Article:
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  • Can video games help prevent violence? An evaluation of games promoting bystander intervention to combat sexual violence on college campuses. 

    Potter, Sharyn J.; Demers, Jennifer M.; Flanagan, Mary; Seidman, Max; Moschella, Elizabeth A. (American Psychological Association, 2021)
    Objective: Several studies have documented sustained changes in knowledge, attitudes, and bystander behaviors following participation in bystander intervention programs to prevent sexual violence on college campuses. ...
  • Confucius and the role of reason 

    Soles, David E. (Wiley, 1995-02-10)
  • Mo Tzu and the foundations of morality 

    Soles, David E. (Wiley, 1999-02)
  • Xunzi: Moral education and transformation 

    Lu, Xiufen (Routledge, 2020-11-08)
    A fair amount of recent Xunzi scholarship has focused on the problem of moral transformation. The problem being addressed supposedly arises this way. According to Xunzi, human nature is innately or inherently evil; ...
  • The Genius of the 'Original Imitation Game' Test 

    Sterrett, Susan G. (Springer, 2020-10-29)
    Twenty years ago in "Turing's Two Tests for Intelligence" I distinguished two distinct tests to be found in Alan Turing's 1950 paper "Computing Machinery and Intelligence": one by then very well-known, the other neglected. ...
  • Zeami’s Reply to Plato: Mastering the Art of Sarugaku 

    Castro, Susan V. H. (Japan Studies Association, 2018-05-31)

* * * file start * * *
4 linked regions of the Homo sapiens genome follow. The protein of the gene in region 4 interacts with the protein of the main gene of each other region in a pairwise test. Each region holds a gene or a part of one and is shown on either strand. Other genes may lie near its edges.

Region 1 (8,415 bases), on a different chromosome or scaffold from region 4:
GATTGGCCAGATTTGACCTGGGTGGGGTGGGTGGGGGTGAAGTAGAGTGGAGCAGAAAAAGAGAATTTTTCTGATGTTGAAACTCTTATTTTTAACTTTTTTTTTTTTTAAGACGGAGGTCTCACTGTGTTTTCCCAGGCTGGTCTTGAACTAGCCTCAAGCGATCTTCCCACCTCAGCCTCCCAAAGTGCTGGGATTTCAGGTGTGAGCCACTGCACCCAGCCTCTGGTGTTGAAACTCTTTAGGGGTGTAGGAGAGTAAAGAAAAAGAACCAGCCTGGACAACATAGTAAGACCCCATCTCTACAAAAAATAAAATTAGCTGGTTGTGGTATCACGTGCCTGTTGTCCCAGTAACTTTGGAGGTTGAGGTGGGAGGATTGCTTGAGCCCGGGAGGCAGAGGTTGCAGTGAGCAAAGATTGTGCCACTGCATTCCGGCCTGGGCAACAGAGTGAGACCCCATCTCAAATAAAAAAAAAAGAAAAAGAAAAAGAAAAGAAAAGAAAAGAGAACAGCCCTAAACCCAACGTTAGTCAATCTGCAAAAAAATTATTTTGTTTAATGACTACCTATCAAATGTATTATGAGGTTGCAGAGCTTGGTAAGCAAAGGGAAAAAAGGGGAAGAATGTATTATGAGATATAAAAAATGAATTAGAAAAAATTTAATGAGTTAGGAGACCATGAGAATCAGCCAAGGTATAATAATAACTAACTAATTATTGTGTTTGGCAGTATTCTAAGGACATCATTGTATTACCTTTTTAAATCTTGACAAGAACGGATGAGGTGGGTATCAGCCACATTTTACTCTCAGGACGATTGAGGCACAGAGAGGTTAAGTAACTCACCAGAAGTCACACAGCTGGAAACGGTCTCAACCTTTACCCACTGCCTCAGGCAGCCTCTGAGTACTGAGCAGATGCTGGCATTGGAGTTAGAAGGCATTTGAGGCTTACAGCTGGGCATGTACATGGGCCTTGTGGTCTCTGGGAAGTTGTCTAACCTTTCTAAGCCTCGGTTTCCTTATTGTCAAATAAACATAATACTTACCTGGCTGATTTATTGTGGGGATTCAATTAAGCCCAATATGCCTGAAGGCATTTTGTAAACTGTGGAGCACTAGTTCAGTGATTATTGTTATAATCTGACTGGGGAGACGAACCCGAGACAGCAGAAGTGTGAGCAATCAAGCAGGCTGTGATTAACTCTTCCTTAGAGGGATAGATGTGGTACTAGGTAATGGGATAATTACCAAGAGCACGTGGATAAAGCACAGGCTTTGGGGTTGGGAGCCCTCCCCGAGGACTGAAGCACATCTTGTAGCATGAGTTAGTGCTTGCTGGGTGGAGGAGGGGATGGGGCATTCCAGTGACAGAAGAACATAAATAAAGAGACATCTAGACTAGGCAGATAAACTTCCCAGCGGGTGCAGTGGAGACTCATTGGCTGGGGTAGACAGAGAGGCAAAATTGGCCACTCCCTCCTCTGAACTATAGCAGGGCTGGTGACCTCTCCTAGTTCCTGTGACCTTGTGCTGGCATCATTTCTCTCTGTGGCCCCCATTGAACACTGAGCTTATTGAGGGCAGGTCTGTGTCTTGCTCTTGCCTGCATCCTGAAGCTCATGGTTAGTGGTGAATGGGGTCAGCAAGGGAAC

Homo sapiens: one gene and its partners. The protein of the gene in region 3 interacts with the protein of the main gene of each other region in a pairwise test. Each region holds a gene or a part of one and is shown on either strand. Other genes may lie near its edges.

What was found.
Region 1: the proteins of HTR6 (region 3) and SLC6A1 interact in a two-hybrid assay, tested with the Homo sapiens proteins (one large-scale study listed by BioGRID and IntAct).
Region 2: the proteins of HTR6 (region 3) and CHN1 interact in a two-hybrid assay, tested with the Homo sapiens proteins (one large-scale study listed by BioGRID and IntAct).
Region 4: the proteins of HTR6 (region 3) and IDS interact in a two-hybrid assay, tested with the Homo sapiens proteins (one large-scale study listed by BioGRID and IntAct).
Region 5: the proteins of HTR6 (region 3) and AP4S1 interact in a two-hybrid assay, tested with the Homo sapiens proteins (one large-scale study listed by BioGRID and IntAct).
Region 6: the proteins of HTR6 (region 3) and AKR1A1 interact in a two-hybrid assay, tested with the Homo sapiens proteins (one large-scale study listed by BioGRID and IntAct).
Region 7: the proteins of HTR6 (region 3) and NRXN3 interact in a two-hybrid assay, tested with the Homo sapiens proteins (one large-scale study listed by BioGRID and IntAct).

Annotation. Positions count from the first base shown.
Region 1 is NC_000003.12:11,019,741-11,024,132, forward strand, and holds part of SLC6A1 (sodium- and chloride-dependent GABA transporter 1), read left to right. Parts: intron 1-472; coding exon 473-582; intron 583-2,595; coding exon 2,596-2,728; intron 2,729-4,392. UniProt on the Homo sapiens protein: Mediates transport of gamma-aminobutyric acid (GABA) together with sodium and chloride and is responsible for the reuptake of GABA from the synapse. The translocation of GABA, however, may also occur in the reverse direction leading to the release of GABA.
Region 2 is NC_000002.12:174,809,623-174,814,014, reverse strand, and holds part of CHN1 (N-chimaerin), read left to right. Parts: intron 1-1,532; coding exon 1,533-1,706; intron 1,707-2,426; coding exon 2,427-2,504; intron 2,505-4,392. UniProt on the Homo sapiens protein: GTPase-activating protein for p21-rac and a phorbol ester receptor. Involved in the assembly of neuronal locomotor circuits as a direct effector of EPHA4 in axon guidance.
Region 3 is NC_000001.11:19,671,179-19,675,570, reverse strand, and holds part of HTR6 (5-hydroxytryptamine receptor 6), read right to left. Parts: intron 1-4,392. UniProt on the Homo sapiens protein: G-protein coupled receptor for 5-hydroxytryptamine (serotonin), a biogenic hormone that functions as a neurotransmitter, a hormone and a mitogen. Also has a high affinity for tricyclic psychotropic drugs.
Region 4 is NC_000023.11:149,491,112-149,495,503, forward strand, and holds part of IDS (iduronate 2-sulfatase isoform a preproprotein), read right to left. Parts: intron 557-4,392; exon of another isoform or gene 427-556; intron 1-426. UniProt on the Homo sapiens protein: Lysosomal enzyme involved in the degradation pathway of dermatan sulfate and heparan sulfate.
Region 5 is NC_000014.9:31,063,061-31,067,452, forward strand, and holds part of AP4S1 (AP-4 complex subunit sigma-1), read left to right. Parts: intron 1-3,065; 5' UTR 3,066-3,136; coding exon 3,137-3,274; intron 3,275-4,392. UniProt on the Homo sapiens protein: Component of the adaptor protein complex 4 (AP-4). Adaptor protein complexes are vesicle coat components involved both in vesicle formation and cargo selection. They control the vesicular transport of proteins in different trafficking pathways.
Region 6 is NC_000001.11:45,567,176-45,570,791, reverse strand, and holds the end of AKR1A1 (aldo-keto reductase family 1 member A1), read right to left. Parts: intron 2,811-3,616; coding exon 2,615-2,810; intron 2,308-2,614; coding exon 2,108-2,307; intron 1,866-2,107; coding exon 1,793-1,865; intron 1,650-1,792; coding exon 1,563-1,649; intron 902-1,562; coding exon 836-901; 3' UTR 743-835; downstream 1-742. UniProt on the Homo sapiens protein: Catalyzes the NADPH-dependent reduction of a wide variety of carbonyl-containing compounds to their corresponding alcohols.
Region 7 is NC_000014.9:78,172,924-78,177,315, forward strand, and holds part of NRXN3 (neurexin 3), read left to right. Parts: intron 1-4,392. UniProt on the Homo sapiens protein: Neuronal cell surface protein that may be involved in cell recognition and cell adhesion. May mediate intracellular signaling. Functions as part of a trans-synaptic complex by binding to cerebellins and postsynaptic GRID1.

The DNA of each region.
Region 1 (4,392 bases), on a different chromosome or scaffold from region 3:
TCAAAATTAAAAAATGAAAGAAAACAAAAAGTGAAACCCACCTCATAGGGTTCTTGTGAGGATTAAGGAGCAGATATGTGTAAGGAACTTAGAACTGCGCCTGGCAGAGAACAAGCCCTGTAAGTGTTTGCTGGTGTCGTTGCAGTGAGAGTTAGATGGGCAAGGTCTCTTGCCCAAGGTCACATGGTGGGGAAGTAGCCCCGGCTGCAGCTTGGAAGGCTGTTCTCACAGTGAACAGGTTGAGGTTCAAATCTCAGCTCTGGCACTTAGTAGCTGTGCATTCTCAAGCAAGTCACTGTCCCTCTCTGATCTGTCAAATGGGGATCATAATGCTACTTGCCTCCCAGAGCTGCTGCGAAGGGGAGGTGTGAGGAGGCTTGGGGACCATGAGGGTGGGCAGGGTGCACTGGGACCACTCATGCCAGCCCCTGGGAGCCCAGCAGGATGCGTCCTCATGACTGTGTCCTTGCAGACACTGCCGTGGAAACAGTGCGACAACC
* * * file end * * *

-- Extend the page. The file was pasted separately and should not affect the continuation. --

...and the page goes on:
Mae Smethurst’s work has largely aimed to articulate nō theater in Western terms from their early roots, primarily through Aristotle’s On Tragedy. Her detailed examination of the shared structure of the content of these ...
  • A Kantian theory of the Sensory Processing Subtype of ASD 

    Castro, Susan V. H. (Center for Cognition and Neuroethics, 2019-03)
    Immanuel Kant’s theory of imagination is a surprisingly fruitful nexus of explanation for the prima facie disparate characteristics of autism spectrum disorder (ASD), especially the sub-spectrum best characterized by the ...
  • Engendering algorithmic oppressions 

    Castro, Susan V. H. (American Philosophical Association, 2020-07-29)
  • Deeply disagreeing with myself: synchronic intrapersonal deep disagreements 

    Bondy, Patrick R. (Springer, 2020-06-29)
    Interpersonal disagreement happens all the time. How to properly characterize interpersonal disagreement and how to respond to it are important problems, but the existence of such disagreements at least is obvious. The ...
  • Commentary on Christoph Lumer, "A Theory of Philosophical Arguments" 

    Bondy, Patrick R. (Ontario Society for the Study of Argumentation, 2020-06-03)
    In this paper, Lumer offers a comprehensive theory of philosophical argument types. His main target is a theory of philosophical arguments rather than philosophical theories, but he also rightly notes that philosophical ...
  • Mars: science before settlement 

    Schwartz, James S. J. (Taylor & Francis, 2019-06-28)
    I review Mars science goals, including those associated with the study of Mars’ past and present habitability, as well as those associated with understanding Mars’ atmosphere and climate. I argue that Mars settlement ...